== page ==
Wield Magic that Works the Way Medieval Peasants Feared
In 2008 we put the sword of the Renaissance fencing master into the hands of desktop RPG gamers. Today, we put the grimoires of the Renaissance magus in your hands.
“Only for you, children of doctrine & learning, have we written this work. Examine this book, ponder the meaning we have dispersed in various places & gathered again; what we have concealed in one place we have disclosed in another, that it may be understood by your wisdom.”
-Heinrich Cornelius Agrippa
Codex Superno is a new sourcebook from the designers of Codex Martialis, which introduces the dimension of magic derived from mythological and historical sources. Since the early days of fantasy genre literature, authors have invented magic very loosely based on the legends and mythology of the ancient world. Tabletop role playing games have inherited these magic systems and made them their own, with further changes and modifications that make it all more logical and easier to play with. We have become comfortable with these derivative genres and they are familiar to us.
But should magic ever be familiar or comfortable? Have you ever wondered what sources Lovecraft or Robert E Howard, Michael Moorcock or Jack Vance were inspired by when they made up their own legends of the supernatural and the uncanny? Who was the inspiration for Abdul Alhazred or the Necromonicon? Who were the real wizards of the ancient world, and what were the real forbidden books they kept in their libraries?
From the time of knightly swords and armor, castles and Cathedrals, there were real grimoires and very real practitioners of magic, all of whom left their own mark on history however big or small. Many can be read today in their own voices, in fact more of the real ancient grimoires, treatises on alchemy and a wide variety of esoteric literature written centuries ago have been transcribed and translated today than at any other time since they were originally put to paper.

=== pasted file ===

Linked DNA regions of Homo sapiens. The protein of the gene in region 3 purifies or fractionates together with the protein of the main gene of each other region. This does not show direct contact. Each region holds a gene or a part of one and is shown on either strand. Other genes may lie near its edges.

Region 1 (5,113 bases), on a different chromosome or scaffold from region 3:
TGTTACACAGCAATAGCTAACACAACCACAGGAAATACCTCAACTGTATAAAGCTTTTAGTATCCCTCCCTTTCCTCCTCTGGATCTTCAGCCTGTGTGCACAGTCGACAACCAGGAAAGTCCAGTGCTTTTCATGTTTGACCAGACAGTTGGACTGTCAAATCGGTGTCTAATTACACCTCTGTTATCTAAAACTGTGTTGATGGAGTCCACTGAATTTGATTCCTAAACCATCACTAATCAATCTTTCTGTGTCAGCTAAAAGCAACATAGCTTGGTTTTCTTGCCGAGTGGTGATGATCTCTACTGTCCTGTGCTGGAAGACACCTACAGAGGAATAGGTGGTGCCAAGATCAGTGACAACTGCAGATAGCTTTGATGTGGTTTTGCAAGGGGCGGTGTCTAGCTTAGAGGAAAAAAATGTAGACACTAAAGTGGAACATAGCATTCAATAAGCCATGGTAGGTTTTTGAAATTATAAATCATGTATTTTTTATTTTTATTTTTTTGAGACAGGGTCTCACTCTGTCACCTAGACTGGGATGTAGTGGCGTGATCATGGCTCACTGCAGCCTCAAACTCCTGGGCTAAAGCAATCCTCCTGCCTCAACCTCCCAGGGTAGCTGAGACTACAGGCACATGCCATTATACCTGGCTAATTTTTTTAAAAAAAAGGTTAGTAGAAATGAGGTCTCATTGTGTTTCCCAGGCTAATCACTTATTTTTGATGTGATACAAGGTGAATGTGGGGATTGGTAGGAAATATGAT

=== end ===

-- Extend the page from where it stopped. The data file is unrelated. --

Suitable for a medieval historical or fantasy RPG setting, Codex Superno is a new gaming supplement which takes you to a place where someone was just as likely to rely on a magic talisman for protection as they were upon steel armor and the edge of a sharp sword. The world of Copernicus, Albrecht Dürer, and Christine de Pisan was awakening to reason and the liberating promise of technology, but it was also a realm of sorcery and the occult. Dr Faustus, Cornelius Agrippa, and John Dee walked the same streets, and their skills were very much in demand.
Codex Superno opens the hidden cellar door to the spells, the alchemy, the talismans and amulets, the grimoires and practitioners of this other place centuries in the past. It is a domain at once surprisingly contemporary and familiar, while simultaneously alien and dangerous. Prepare if you will to enter the capricious, mystical, syncretic realm of a character you might never have encountered before: The Renaissance Magus.
Bringing Magic to Martialis
Codex Superno is an historically based sourcebook for magic, including Cantrips, spells, talismans, amulets, alchemy, herbal medicine and automata. It also outlines a spell failure system, and delves into the diverse threads of the historical and literary roots of esoteric practices in medieval Europe. Codex Superno is derived directly from medieval and Classical grimoires and other literary sources from the medieval and Early Modern period. It includes a list of historical practitioners and a bibliography of real magical grimoires and treatises. This is not the cartoonish magic you are used to from most RPGs, but something far more chilling, deeper rooted in our culture, and more evocative of danger and liminal spaces.